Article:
Although local police officers are becoming more familiar with the application of the Stalking Punishment Act, there is still confusion with the Domestic Violence Prevention Act in busy situations of reporting processing. The use of the emergency measure assessment form was not well-established among local police officers for decision-making in emergency situations.


  2) Status and Issues of Victim Support by Stalking Specialized Police Officers


  The main work-related stress for stalking specialized police officers is related to discussions on measures for the protection and support of stalking victims with local police officers, investigators, and relevant institutions such as police and domestic violence counseling centers. As stalking specialized police officers lack coercive powers in investigations, their tasks related to the protection and support of stalking victims are based on the victim's consent. Therefore, when the victim does not consent, their ability to take measures is limited. Additional tasks, such as counseling for perpetrators or coordination with private protective agencies, have been identified as new challenges.


  3) Status and Issues of Victim Support by Investigators


  Investigators often experience cases where applications for provisional measures are rejected under the Stalking Punishment Act. Unlike applications for custody or arrest warrants, post-approval by the court is not common for emergency measures. In this context, some suggest that direct police application for post-approval could be more efficient for procedural efficiency and victim protection.


  Investigators perceive the deletion of the provision regarding the unpunishable crimes without the victim's consent as the most noticeable change in the Stalking Punishment Act amendment. While acknowledging the positive aspect of raising awareness among stalkers and the public, they also express concerns about the increased likelihood of prosecution, leading to a more thorough review of the existence of stalking in each case.


  4) Police Officers' Perception of Stalking Punishment Act Amendments


  The study examined police officers' awareness of the Stalking Punishment Act amendments. Among the eight major amendments, the deletion of the provision regarding crimes without the victim's consent was most significantly felt by police officers in charge of stalking-related tasks. Over half of the participating police officers responded positively to all eight Stalking Punishment Act amendments, with the “strengthening of sanctions for non-compliance with emergency measures” receiving the highest response rate (83.69%, 472 officers). The deletion of the provision regarding crimes without the victim's consent showed a significant difference in uation among the three groups of police officers. Specifically, 76.30% of local police officers and 80.82% of stalking specialized police officers uated the deletion positively, while only 53.79% of female investigators thought it would be helpful for stalking victim protection. The group of female investigators tended to uate the protective effect of the Stalking Punishment Act amendment the lowest among the three groups.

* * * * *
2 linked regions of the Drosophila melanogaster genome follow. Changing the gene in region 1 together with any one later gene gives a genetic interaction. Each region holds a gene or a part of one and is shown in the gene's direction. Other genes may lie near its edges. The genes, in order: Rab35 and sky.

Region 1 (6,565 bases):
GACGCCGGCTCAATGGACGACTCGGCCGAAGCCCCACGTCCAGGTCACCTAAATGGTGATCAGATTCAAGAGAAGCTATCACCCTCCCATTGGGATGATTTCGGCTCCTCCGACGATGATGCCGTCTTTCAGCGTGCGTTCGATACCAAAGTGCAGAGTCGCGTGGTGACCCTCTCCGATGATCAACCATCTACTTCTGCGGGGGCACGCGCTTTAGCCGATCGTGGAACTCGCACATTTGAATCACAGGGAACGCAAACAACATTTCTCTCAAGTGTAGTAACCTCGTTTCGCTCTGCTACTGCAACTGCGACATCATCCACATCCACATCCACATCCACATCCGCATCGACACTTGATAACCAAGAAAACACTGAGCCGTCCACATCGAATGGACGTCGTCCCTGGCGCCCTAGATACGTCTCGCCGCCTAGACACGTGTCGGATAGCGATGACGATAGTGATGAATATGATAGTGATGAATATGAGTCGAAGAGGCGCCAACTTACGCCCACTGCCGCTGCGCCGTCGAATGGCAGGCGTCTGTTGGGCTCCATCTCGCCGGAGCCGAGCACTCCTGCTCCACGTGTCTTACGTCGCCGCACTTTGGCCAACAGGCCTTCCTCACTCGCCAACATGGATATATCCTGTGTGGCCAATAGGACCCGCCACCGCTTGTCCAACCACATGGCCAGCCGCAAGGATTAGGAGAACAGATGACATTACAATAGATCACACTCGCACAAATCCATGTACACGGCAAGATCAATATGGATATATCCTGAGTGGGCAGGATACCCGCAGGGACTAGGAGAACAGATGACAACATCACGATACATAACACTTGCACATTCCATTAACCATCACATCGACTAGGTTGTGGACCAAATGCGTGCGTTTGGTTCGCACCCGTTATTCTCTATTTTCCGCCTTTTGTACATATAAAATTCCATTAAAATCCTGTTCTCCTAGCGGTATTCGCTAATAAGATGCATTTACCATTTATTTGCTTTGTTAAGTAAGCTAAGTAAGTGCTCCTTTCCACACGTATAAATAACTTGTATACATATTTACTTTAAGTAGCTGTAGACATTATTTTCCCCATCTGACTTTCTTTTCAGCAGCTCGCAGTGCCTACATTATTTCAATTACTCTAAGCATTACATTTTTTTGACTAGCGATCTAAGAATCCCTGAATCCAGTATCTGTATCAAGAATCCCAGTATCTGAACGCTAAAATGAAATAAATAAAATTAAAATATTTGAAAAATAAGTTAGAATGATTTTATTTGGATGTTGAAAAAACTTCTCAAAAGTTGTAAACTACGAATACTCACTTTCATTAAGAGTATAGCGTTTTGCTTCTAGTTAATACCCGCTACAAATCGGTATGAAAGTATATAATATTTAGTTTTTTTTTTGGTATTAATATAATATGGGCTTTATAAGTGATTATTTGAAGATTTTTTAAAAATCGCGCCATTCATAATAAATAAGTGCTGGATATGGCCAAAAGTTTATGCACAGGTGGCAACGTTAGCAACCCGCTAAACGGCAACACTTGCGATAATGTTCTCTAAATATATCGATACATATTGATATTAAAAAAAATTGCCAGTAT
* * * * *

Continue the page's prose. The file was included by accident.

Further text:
Although not included in the recent Stalking Prevention Act amendments, the introduction of a “victim protection order system” was uated as the most helpful measure for enhancing victim protection (83.69%, 472 officers). The opinions of these police officers, who are the first to encounter stalking victims, could be valuable for future amendments to the Stalking Prevention Act.


3. Status and Challenges of Stalking Legislation


  1) Legislative Background and Key Provisions of the Stalking Legislation


  The Stalking Legislation defines “stalking behavior” and “stalking crime” separately, categorizing stalking behavior into five types. Stalking behavior is defined as “engaging in behavior that falls under the stalking type towards the other party, their cohabitant, or family without a justifiable reason, causing the other party to feel anxiety or fear, going against their will.” Stalking becomes a crime when persistence or repetition is added to this behavior. The law establishes special procedural regulations for handling stalking cases (emergency measures, urgent emergency measures, provisional measures) and introduces provisions for victim-focused investigations and penalties for stalking crimes. Despite the enactment of the Stalking Legislation, the law was revised in July 2023 due to ambiguous interpretations of stalking behavior and shortcomings in victim protection. The amended law strengthens regulations on online stalking, enhances the effectiveness of protective measures through methods such as attaching location tracking devices, and introduces new provisions such as notification of changes or cancellations of provisional measures for victims.


  2) Controversies Regarding the Constituent Elements of Stalking Crimes